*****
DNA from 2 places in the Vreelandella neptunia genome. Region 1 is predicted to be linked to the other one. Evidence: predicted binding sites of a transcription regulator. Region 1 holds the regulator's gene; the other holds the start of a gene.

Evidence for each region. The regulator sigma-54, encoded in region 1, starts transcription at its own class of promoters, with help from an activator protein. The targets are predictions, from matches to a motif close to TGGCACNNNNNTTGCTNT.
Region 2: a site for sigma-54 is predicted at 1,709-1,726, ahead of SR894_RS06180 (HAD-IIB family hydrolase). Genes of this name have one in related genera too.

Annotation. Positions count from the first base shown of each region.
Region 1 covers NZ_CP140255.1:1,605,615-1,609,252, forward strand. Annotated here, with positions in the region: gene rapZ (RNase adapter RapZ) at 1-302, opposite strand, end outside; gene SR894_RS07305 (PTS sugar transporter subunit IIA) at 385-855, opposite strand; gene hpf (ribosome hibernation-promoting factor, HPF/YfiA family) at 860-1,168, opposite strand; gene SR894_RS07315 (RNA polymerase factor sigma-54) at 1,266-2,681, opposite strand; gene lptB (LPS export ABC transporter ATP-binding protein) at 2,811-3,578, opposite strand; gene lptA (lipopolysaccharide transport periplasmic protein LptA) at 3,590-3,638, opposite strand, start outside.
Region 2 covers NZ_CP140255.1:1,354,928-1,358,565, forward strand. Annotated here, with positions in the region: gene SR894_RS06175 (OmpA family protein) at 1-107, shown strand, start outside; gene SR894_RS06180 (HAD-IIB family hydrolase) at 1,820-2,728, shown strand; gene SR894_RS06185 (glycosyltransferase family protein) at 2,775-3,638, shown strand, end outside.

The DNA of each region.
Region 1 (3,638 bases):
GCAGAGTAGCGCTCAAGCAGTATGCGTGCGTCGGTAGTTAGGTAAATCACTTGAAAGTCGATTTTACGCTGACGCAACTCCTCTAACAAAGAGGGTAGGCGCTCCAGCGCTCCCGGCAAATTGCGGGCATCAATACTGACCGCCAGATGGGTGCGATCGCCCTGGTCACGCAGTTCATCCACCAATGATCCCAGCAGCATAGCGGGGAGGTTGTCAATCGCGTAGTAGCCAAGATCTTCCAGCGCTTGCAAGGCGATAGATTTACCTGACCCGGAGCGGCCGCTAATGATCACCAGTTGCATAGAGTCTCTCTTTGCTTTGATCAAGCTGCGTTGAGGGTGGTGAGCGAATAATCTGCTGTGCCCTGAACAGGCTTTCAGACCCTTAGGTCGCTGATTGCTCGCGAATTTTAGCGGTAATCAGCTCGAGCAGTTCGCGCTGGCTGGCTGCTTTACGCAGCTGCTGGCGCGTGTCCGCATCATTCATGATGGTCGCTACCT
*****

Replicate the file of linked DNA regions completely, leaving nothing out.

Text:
DNA from 2 places in the Vreelandella neptunia genome. Region 1 is predicted to be linked to the other one. Evidence: predicted binding sites of a transcription regulator. Region 1 holds the regulator's gene; the other holds the start of a gene.

Evidence for each region. The regulator sigma-54, encoded in region 1, starts transcription at its own class of promoters, with help from an activator protein. The targets are predictions, from matches to a motif close to TGGCACNNNNNTTGCTNT.
Region 2: a site for sigma-54 is predicted at 1,709-1,726, ahead of SR894_RS06180 (HAD-IIB family hydrolase). Genes of this name have one in related genera too.

Annotation. Positions count from the first base shown of each region.
Region 1 covers NZ_CP140255.1:1,605,615-1,609,252, forward strand. Annotated here, with positions in the region: gene rapZ (RNase adapter RapZ) at 1-302, opposite strand, end outside; gene SR894_RS07305 (PTS sugar transporter subunit IIA) at 385-855, opposite strand; gene hpf (ribosome hibernation-promoting factor, HPF/YfiA family) at 860-1,168, opposite strand; gene SR894_RS07315 (RNA polymerase factor sigma-54) at 1,266-2,681, opposite strand; gene lptB (LPS export ABC transporter ATP-binding protein) at 2,811-3,578, opposite strand; gene lptA (lipopolysaccharide transport periplasmic protein LptA) at 3,590-3,638, opposite strand, start outside.
Region 2 covers NZ_CP140255.1:1,354,928-1,358,565, forward strand. Annotated here, with positions in the region: gene SR894_RS06175 (OmpA family protein) at 1-107, shown strand, start outside; gene SR894_RS06180 (HAD-IIB family hydrolase) at 1,820-2,728, shown strand; gene SR894_RS06185 (glycosyltransferase family protein) at 2,775-3,638, shown strand, end outside.

The DNA of each region.
Region 1 (3,638 bases):
GCAGAGTAGCGCTCAAGCAGTATGCGTGCGTCGGTAGTTAGGTAAATCACTTGAAAGTCGATTTTACGCTGACGCAACTCCTCTAACAAAGAGGGTAGGCGCTCCAGCGCTCCCGGCAAATTGCGGGCATCAATACTGACCGCCAGATGGGTGCGATCGCCCTGGTCACGCAGTTCATCCACCAATGATCCCAGCAGCATAGCGGGGAGGTTGTCAATCGCGTAGTAGCCAAGATCTTCCAGCGCTTGCAAGGCGATAGATTTACCTGACCCGGAGCGGCCGCTAATGATCACCAGTTGCATAGAGTCTCTCTTTGCTTTGATCAAGCTGCGTTGAGGGTGGTGAGCGAATAATCTGCTGTGCCCTGAACAGGCTTTCAGACCCTTAGGTCGCTGATTGCTCGCGAATTTTAGCGGTAATCAGCTCGAGCAGTTCGCGCTGGCTGGCTGCTTTACGCAGCTGCTGGCGCGTGTCCGCATCATTCATGATGGTCGCTACCT